AND IT’S SO MUCH FUN.

Does this mean I want to turn the Tanner and Miranda stories into hard science fiction? Heck no. I’d be the first person to tell you my favorite part of writing about their shenanigans is exactly that: the shenanigans. But if drawing from the real world science (ish) that relates to the setting I’ve created helps me create a more immersive fictional world, gives me more ideas and, forces me to come up with interesting and different answers to the questions raised by the plot, then I am all for it.

Musings

[Blog] Settling In

Slowly but surely, I’m settling in. This last week in particular has seen me neck deep in boxes, with the end result being a (mostly) unpacked room. After all the chaos of moving, it’s so nice to have a space that’s starting to feel more like my own.

I’ve also been managing more writing! It’s a slow slog back to where I want to be, but it’s definitely progress. So far, most of the words have been more a random scattering of ideas than anything connected to a specific project, but it’s proving to be a decent way to get myself back into the practice of regular writing, so I’m more than happy to go with it.

Also! Since deadlines and I seem to get along so well, and since September is starting tomorrow, it seems like the perfect time to give myself a wordcount goal for Tanner and Miranda. If all goes to plan, expect to see snippets from my work on their next adventure in the coming weeks. Until then, all the best!

Musings

[Blog] More Musing on Setting

As I adjust to a different set of surroundings, I find myself once again thinking about the way a story’s setting affects everything else about it. And wondering how much the habitat of any given writer affects the stories they create. I don’t think it’s an absolute thing– certain projects I’ve worked on in recent years (while living in Southern California) have clearly taken inspiration from the Idahoan hills I grew up in– but I suspect that the high desert I’ve been so near for the past few years has worked its way into my imagination. At least, I think I recognize the tiniest shreds of the Mojave in the barren plains that keep supplying Tanner and Miranda with their adventures. And I imagine there are some wildly colorful stretches of Utah that will make an appearance as well, now that I’ve driven through it.

So maybe it’s not so much about where the writer is at any given time. Maybe it’s more about where they have been, what different places have seeded themselves in their minds. And if you spend more time in a place it has more time to make itself at home in the corners of your imagination. It’s why I suspect the various space stations that exist half-imagined in my note-heap bear a striking resemblance to both Los Angeles and Yerevan.

And yet. Sometimes it doesn’t take that long at all. Sometimes, all you need is a flash. Wilderness illuminated by the untamed, untameable summer storm that finally caught you. Or the red-sand expanse that spreads beneath a great, blue sky and takes your breath away. Or the water, impossibly still, that reflects the desert mountains in stranger perfection because the sand has forgotten what to do with the rain.

Musings

[Blog] I return!

In truth, I should have known better. Than to think I would manage even my reduced blog schedule while in the process of moving. Or, in other words, I did not intentionally skip posting for the entire month of July, yet here we are. In August.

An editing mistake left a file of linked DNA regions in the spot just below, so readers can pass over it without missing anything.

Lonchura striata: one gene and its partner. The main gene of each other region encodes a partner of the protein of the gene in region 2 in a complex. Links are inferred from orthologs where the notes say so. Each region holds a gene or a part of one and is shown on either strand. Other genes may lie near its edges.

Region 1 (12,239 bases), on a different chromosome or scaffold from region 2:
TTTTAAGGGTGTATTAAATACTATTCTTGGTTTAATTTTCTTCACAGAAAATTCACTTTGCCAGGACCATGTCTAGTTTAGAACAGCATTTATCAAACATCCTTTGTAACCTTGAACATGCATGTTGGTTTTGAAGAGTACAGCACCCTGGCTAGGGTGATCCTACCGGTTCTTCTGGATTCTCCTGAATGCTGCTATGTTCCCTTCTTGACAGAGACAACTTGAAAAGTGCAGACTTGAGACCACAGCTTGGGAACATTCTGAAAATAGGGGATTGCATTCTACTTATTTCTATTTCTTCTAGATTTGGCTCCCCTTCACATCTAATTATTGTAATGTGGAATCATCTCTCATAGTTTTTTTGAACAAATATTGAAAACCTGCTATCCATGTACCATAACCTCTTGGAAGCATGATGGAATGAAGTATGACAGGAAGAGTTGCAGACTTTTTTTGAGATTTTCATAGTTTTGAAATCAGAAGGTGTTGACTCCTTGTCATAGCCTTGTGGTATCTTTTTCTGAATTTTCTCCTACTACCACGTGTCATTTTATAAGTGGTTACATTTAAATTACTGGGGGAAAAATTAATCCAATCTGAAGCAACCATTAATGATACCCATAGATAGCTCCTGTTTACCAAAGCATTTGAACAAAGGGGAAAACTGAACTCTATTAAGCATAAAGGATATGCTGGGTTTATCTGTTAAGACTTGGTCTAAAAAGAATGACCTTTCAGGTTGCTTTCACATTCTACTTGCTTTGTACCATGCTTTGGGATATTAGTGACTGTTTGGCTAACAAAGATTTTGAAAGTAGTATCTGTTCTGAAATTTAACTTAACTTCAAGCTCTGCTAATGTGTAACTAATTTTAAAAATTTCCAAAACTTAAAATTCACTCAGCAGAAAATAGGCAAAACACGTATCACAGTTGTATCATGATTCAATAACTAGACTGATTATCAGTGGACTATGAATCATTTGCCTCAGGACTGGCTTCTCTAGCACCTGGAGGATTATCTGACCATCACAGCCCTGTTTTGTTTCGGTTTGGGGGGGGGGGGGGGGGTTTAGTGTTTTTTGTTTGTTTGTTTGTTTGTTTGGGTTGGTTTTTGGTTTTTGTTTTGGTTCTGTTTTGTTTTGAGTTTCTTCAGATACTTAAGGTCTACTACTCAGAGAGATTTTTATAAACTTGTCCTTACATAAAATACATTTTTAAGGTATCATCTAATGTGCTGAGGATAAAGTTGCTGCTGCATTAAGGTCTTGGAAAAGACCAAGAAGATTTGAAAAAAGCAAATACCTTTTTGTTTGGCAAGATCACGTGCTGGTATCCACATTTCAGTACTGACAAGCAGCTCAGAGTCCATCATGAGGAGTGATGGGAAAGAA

Weird.

Unsurprisingly, this also means I haven’t really managed much in the way of fiction writing, either, though I’m gearing back up with that (and even pumped out several hundred words for Tanner and Miranda just last week!) and am eagerly looking forward to settling into a stable writing schedule once again.

In the meantime, some highlights from the past month:

  • My first visit to Yosemite, complete with a hike up El Capitan
  • Spending over a week with my family back in my hometown
  • A grand roadtrip comprising of more than 4500 miles, epic scenery, and all the summer storms I’d forgotten about because they don’t happen in California
  • Opportunities to catch up with various friends I hadn’t seen in Way Too Long

At some point I’ll definitely upload some of the pictures I took in Yosemite before the smoke descended; with absolutely no exaggeration, that park is one of the most beautiful places I’ve ever seen. But that will have to come a different day. Today, I’m just going to have to be satisfied with a quick post to infuse a little life back into this blog– and the fact that I’ve actually got the energy to do some writing tonight.

Musings

[Blog] Change

In my last post I mentioned that I’m getting ready for a big move. By its nature, that of course means that I’m gearing up for some massive changes. (Insert quote here about the only constant in life being change yadda yadda yadda.) What I don’t think I said in that post, though, was the fact that while it’s hardly the first time I’ve dealt with big changes, it is the first time I can recall that I’ve left someplace while it would still be significantly more comfortable to stay…

… and I think that’s a good thing.

Let me try to explain that statement a little. For one thing, it’s important to say here that I don’t mean to say that it hasn’t been hard to leave a job before; I’ve been very blessed in my employment opportunities and between amazing coworkers and great workplace environments, moving on has always been a bittersweet experience, though often one tinged by the awareness that I may have stayed “too long”. To put it another way, I tend to prefer a cautious route through life, and that preference has most definitely been reflected in the way I’ve gone from job to job.